In interviews, ill people answered questions about the foods they ate and other exposures in the 2 to 7 weeks before they became ill. Of people who were interviewed, 15/15 (100%) reported eating fresh blackberries; of 13 people with known fresh blackberry purchase location information, 13/13 (100%) purchased fresh blackberries from Fresh Thyme Farmers Market. This proportion was significantly higher than results from a survey of healthy people in which 7% reported eating fresh blackberries in the week before they were interviewed.

The FDA and regulatory officials in several states have collected records from grocery stores where ill people reported buying fresh blackberries and are conducting traceback investigations to try to identify a specific source of the fresh blackberries.

This outbreak investigation is ongoing, and CDC will update the public when more information becomes available.

As of November 26, 2019, this outbreak appears to be ongoing.

14 outbreak-associated cases of hepatitis A have been reported from 5 states (Indiana, Michigan, Minnesota, Nebraska, and Wisconsin).

Illnesses started on dates ranging from October 8, 2019, to November 15, 2019.8 people have been hospitalized. No deaths have been reported.

Epidemiologic and traceback evidence are being collected and analyzed. A single, common supplier of fresh blackberries has not been identified.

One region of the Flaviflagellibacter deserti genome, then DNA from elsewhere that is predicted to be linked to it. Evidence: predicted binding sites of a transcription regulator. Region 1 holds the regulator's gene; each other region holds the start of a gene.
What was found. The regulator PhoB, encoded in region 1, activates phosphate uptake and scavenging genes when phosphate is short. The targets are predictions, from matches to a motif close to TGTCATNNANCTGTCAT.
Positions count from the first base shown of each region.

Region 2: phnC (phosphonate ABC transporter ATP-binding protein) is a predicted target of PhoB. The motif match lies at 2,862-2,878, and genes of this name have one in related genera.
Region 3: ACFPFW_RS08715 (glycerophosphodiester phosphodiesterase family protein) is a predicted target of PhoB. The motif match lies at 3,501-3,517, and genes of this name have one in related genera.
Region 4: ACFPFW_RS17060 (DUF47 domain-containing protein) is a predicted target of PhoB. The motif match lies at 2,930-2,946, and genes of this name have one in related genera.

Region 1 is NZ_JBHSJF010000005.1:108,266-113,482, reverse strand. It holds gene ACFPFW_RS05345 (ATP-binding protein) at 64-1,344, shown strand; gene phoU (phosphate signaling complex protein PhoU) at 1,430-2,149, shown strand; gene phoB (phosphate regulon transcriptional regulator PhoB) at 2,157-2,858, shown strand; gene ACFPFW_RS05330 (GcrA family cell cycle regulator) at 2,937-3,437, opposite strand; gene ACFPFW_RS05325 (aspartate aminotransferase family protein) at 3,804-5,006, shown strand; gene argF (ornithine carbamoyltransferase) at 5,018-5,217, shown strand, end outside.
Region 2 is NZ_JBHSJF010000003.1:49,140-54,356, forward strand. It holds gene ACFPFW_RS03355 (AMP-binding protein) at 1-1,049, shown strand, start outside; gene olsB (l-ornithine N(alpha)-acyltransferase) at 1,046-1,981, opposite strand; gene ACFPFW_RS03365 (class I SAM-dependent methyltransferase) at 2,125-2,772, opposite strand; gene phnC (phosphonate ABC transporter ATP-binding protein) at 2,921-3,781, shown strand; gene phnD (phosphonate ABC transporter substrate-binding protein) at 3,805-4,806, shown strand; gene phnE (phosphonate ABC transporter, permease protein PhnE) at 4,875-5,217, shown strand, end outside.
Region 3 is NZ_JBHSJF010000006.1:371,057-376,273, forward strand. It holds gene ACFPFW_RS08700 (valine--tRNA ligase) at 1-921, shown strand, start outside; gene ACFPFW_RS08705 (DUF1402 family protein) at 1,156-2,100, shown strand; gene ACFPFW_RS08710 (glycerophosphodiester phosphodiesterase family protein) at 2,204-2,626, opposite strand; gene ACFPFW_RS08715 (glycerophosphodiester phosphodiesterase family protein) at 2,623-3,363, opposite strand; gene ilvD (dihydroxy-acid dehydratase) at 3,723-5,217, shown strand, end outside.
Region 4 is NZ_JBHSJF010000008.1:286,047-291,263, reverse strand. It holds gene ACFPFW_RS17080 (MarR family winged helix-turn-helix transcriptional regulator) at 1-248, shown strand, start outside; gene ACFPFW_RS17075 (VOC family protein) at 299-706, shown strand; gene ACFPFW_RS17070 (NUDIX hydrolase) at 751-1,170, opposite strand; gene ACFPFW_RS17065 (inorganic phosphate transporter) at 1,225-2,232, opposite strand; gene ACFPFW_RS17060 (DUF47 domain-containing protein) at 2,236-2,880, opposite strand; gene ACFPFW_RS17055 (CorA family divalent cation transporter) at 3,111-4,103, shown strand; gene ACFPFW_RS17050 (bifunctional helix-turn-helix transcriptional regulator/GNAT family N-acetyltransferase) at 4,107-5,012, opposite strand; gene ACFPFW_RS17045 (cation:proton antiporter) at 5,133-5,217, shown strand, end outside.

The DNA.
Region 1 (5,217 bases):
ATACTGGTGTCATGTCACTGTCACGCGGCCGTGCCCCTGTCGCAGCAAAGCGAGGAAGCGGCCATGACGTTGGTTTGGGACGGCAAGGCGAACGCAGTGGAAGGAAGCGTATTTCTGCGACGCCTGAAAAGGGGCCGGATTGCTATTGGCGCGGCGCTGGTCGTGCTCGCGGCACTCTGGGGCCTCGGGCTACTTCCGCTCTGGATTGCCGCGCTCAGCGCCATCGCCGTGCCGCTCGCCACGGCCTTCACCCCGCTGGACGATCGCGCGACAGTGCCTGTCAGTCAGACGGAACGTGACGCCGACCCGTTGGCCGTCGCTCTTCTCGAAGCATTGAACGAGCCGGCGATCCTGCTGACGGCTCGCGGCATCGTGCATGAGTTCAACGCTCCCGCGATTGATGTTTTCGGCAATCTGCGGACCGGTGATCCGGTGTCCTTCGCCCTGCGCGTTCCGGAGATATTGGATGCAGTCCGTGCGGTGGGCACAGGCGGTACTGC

In interviews, 14/14 (100%) reported eating fresh blackberries. Of 12 cases with known fresh blackberry purchase location information, 12/12 (100%) purchased fresh blackberries from Fresh Thyme Farmers Market.

Traceback information to date shows that the berries came from a distribution center that ships fresh berries to Fresh Thyme Farmers Market stores in 11 states: Indiana, Illinois, Iowa, Kentucky, Mississippi, Missouri, Minnesota, Nebraska, Ohio, Pennsylvania, and Wisconsin.

This outbreak investigation is ongoing, and CDC will update the public when more information becomes available.

As of November 20, 2019, a total of 11 outbreak-associated cases of hepatitis A were reported from 3 states – Indiana (2), Wisconsin (3) and Nebraska (6)

Illnesses started on dates ranging from October 15, 2019, to November 5, 2019. Ill people range in age from 14 to 73 years, with a median age of 35. Seventy-three percent of ill people are female. Of 11 people with available information, 6 (55%) were hospitalized. No deaths have been reported.

Illnesses might not yet be reported due to the time it takes for symptoms to appear after exposure (average 4 weeks) and the time it takes between when someone becomes ill and when the illness is reported.

Epidemiologic and traceback evidence are being collected and analyzed. A single, common supplier of fresh blackberries has not been identified.

In interviews, ill people answered questions about the foods they ate and other exposures in the 2 to 7 weeks before they became ill. Of people who were interviewed, 11/11 (100%) reported eating fresh blackberries; of 9 people with known fresh blackberry purchase location information, 9/9 (100%) purchased fresh blackberries from Fresh Thyme Farmers Market. This proportion was significantly higher than results from a survey of healthy people in which 7% reported eating fresh blackberries in the week before they were interviewed.

The FDA and regulatory officials in several states have collected records from grocery stores where ill people reported buying fresh blackberries and are conducting traceback investigations to try to identify a specific source of the fresh blackberries.

This outbreak investigation is ongoing, and CDC will update the public when more information becomes available.